Starling Marte is quickly becoming the big story of Pirates spring training in Bradenton, Fla.
The 23-year old outfielder is 9-of-13 with a pair of home runs in the team's first six games this spring, and put together eight-straight hits spread over the last four games before a flyout ended that streak in his last at-bat on Thursday afternoon in a 5-4 loss against the Phillies.
All this comes after an excellent season at Double-A Altoona in 2011 that saw Marte hit for a .332 batting average, an .870 OPS and 12 home runs to go with 24 stolen bases. He's among the Pirates' best prospects, and if he keeps producing at this pace, he'll be with the Bucs sooner than later.
Don't expect that to happen immediately, however. The front office likes to bring prospects along slowly, as they should. The Bucs are unlikely to rush Marte, and they'll be right not to.
For one thing, they don't have to -- not that a 90-loss team ever really does. The Pirates' outfield is in pretty good shape at the moment. Andrew McCutchen is the team's new $51.5 million man in center field, and Jose Tabata and Alex Presley have both proven serviceable at the corners. Nate McLouth, brought back into the mix in the offseason from Atlanta, has something to prove after hitting just .228 with four home runs in 2011, but has had success in Pittsburgh and shouldn't be too much of a concern as the fourth outfielder even if he does struggle again. Then, of course, there's regular first baseman Garrett Jones, who can play the outfield in a pinch.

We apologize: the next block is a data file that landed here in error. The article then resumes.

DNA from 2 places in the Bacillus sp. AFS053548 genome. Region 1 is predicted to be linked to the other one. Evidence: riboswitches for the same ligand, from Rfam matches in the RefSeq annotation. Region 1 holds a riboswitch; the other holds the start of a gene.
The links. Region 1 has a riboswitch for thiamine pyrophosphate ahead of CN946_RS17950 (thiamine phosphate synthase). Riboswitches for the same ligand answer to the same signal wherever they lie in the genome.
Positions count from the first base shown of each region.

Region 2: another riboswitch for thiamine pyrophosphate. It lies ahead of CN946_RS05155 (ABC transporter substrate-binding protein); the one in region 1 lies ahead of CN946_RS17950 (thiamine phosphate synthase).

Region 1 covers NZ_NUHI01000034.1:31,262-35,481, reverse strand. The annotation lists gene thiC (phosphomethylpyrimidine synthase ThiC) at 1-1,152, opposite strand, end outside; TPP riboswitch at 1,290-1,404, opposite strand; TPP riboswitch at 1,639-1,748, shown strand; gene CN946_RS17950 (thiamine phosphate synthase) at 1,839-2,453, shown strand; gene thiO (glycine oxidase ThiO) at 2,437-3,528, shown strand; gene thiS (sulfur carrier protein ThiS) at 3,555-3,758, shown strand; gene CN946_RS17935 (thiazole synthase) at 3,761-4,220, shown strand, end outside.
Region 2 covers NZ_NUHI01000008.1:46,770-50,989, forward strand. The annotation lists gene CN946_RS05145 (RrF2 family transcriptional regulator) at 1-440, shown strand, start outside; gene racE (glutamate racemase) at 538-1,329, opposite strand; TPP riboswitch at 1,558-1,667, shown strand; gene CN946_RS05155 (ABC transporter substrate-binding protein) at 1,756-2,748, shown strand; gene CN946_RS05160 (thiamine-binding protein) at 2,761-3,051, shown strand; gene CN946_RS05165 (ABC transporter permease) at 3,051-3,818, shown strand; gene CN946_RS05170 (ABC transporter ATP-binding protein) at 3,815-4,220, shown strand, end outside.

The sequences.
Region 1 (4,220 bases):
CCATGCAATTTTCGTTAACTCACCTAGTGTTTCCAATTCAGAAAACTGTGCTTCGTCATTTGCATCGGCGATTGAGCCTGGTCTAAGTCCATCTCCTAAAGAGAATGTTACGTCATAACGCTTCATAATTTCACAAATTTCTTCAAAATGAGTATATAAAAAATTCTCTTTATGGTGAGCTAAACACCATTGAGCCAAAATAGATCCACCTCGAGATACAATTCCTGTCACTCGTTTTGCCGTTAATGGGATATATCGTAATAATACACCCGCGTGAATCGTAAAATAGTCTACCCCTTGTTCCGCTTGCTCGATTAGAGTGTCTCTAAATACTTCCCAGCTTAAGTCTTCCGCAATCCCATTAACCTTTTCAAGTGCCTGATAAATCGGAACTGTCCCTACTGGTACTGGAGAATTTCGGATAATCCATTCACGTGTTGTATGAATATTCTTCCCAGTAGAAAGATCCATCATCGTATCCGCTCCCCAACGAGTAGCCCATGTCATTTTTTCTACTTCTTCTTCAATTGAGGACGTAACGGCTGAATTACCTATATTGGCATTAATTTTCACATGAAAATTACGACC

In short, there are no glaring holes in this group, especially not in the regular starting lineup that will likely feature McCutchen, Tabata and Presley as regulars. Marte is very probably a better player than McLouth right now, but the Pirates rightly won't want to use one of their best prospects to be a bench player.
While his production thus far in spring training has to be encouraging for everyone involved, he still hasn't taken an at-bat that counts above the Double-A level. It's true that he might survive at the Major League level if he skipped Class AAA, but there's no indication yet that he can thrive for a sustained period.
And if the Pirates are going to start Marte's free agency clock, they need to be sure they're going to get the most out of him when they do so. That should mean at least a little bit of seasoning in Triple-A to open 2012, where he can play every day, rather than begin rotting on the bench in Pittsburgh. While he's at Indianapolis, Marte, who hit 12 homers and drew only 22 walks last season, can keep working on developing his power and plate discipline.
Then, when he does make the roster later this season or early in 2013, he can hopefully step in and become a true impact player as a starting outfielder.
Pirates fans should certainly be excited about Marte's eye-popping numbers from Marte so far this spring. But those numbers probably aren't a realistic look at the present. They might, however, be a glimpse into the future.